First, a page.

Peña facing 'Giant' hurdle in San Jose


There are a number of potholes that can litter the road to the Major Leagues for aspiring baseball players.

Slumps are never good. Neither are injuries. But Fabian Peña is facing a rather unusual obstacle as he plays his first full season of professional baseball. His road to playing time is currently being blocked not by a slump or injury, but instead by one Joey Bart.

So who is Joey Bart? Perhaps a little background is in order.

Bart was considered the top overall prospect in the 2018 Major League Baseball Amateur Draft when he was selected second overall out of Georgia Tech by the San Francisco Giants. He was the Atlantic Coast Conference Player of the Year in 2018, was the recipient of the Johnny Bench Award as the top catcher in NCAA Division I, and he signed a contract worth more than $7 million last year — the largest contract ever given a position player in the draft.

So you now see what Peña, a former catcher at Manhattan College — himself named to three Metro Atlantic Athletic Conference All-League teams as well as being named MAAC rookie of the year in his freshman season — is up against.

“This is the first time I’ve been in this position, being a backup,” said Peña, who was promoted to the Giants’ High-A team in San Jose in May. “I’ve always been the starting catcher wherever I’ve been.”

Peña is in a difficult spot, for sure. Long known as a solid two-way catcher, Peña not only flashed a solid glove defensively last season in the Arizona Rookie League, but he hit a robust .309 with five homers and 24 RBIs in 28 games.

After a brief stint in extended spring training to begin this season, Peña was rewarded with a promotion to San Jose. Ordinarily that would be cause for a raucous celebration.

But there was Bart, the Giants’ multi-million dollar investment, sitting in the same locker room when Peña found his way to San Jose.

“With him being the number one prospect in the organization, they have a schedule for him with the number of games he plays and the number of at bats they want him to get,” Peña said. “So it’s been tight with my playing time. When I first got here, it was one-to-one in games between me and him. Then it was two-to-one. But now he’s playing four games straight and then I get to play one.”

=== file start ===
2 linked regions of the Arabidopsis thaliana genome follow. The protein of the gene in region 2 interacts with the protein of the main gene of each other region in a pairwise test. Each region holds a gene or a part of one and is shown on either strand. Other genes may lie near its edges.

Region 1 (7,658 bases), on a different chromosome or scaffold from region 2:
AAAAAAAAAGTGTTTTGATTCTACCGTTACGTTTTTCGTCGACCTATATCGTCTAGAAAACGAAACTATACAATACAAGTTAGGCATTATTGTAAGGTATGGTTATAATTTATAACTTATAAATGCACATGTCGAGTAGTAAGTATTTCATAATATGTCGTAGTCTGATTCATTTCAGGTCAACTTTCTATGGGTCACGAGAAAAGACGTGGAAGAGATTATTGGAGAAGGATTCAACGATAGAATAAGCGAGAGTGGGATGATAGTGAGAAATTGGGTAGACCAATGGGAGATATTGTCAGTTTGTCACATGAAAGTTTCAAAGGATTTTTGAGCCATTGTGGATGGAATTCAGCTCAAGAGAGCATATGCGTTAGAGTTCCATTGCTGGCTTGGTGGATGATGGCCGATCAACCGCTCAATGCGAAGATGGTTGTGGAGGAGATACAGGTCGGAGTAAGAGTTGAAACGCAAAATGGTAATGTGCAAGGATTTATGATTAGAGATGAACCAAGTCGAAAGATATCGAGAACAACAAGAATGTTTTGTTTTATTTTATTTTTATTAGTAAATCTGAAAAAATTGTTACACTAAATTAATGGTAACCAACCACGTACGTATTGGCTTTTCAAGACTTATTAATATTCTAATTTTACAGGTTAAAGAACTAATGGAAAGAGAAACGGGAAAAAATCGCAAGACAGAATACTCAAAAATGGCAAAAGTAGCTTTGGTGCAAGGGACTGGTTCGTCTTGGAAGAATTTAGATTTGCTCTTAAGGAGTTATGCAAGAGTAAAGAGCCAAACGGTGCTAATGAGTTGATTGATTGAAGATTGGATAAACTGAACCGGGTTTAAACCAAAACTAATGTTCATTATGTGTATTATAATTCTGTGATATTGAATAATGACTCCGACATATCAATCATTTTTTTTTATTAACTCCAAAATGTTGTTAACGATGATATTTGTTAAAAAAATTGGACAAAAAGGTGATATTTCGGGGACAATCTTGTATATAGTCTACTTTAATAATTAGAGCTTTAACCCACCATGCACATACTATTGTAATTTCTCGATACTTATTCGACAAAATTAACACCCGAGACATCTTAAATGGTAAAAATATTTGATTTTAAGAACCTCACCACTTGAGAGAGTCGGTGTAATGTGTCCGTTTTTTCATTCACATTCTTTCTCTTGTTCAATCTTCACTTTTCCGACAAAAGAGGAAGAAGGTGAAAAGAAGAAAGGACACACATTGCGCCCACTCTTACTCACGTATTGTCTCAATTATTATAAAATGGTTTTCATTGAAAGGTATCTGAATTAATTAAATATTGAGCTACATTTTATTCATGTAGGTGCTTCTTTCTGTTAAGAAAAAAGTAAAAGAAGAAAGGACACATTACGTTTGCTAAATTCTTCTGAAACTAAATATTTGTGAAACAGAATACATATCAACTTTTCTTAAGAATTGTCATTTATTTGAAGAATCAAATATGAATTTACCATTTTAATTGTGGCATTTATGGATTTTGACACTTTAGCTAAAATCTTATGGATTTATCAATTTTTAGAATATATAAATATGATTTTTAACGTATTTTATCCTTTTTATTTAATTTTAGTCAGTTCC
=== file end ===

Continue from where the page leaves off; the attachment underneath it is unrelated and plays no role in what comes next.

It’s a situation Peña has had to navigate through, but he knows he belongs among the organization’s best.

“I’ve definitely had to change my mindset,” Peña said. “It took me a little while at the beginning of the season, but now I understand the situation I’m in. I know that right now I’m playing behind Joey Bart, but I also know I’m here for a reason as well. I’m here because I deserve to be here and I made the big jump from Rookie League ball last year to High-A this year.”

Peña and Bart get along quite well despite an uncomfortable situation.

“There’s nothing bad between us,” Peña said. “He’s a catcher and I’m a catcher, but we both want what’s best for our team. We’re good teammates and we talk to each other, and there is a good vibe in the locker room. Our situation doesn’t keep us from hanging out with each other at all.”

It’s Peña’s first taste of adversity as a professional, but he’s using his current status as a learning experience.

“I’ve learned that I’ve got to stay focused, so that when my opportunity comes, I need to make it count,” Peña said. “I think this is going to help me down the road if I ever find myself in this position again.”

Peña is rooting for Bart to have a big year so he can move on in the Giants system, which would give Peña a solid shot at the starting job next season.

“Then I can show what I can do,” Peña said.

But even in a less-than-desirable situation, a day at the ballpark is still far better than any day in an office.

“It’s definitely been a challenging season, but I’m still enjoying it,” Peña said. “I’ve definitely learned a lot about what it’s all about playing my first full season. The grind, the traveling and staying healthy. I’m happy that I got moved up to High-A in my first full season.

“So I’m really looking forward to what’s in my future. If I come back here next year, I’ll know what to expect, and I’ll be ready for it and have better results overall.”